The /etc/xinetd.d Directory

The xinetd program uses the drop-in configuration directory technique to configure services. That is, when xinetd is started up, it examines a particular directory looking for files containing configuration, and then reads those files. Each file contains configuration information for a different service that xinetd is to manage. By default and as installed on Red Hat Linux systems, the directory that xinetd uses for configuration files is /etc/xinetd.d.

To configure a service to run with xinetd, the first step is simply to create a file in /etc/xinetd.d that contains configuration data for the service. By convention, each file in /etc/xinetd.d is named according to the service it configures (though this is not required); for example, /etc/xinetd.d/wu-ftpd is the configuration file for the wu-ftpd FTP server program. For CVS, the file should be named /etc/xinetd.d/cvs.

Constructing the Configuration File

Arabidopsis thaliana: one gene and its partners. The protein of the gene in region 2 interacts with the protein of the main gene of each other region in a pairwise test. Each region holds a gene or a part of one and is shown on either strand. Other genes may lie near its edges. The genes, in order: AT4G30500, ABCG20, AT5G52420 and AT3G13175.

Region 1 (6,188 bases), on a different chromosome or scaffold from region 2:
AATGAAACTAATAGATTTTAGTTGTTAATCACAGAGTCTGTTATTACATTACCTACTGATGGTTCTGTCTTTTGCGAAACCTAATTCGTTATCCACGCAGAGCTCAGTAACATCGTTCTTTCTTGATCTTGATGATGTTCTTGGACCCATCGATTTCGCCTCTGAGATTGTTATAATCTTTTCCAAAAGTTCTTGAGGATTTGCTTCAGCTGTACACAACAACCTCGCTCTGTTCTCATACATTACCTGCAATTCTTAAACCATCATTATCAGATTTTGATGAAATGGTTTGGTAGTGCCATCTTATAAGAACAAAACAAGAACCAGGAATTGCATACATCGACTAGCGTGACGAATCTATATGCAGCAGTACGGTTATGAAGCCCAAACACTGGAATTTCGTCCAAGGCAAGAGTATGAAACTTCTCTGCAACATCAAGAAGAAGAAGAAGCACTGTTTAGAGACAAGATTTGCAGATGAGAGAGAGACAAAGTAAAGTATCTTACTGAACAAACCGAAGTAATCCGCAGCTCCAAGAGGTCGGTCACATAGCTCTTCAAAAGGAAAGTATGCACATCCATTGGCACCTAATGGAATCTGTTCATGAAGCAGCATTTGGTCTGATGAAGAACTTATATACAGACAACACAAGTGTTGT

The next step is to create the contents of the CVS configuration file. This file contains information such as whether the server is enabled (since xinetd allows for a particular service to be configured but not actually active), whether the service is stream or datagram oriented, which user the service is to run as, and so on. This file has the following general format:

 service <service name> {       configuration parameter] = [value] } 

The <service name> parameter is the name of the service as specified in /etc/services. The configuration parameter lines each contain a parameter and a value, and specify the bulk of the actual configuration data used by xinetd. Table 12-2 summarizes the most common parameters.

Table 12-2: xinetd Configuration File Parameters




"yes" or "no"; indicates whether the service is active or not.


"stream" or "dgram"; indicates whether the service is stream or datagram-oriented.


"yes" or "no"; indicates whether the service will wait for additional incoming connections, or exit after servicing just one.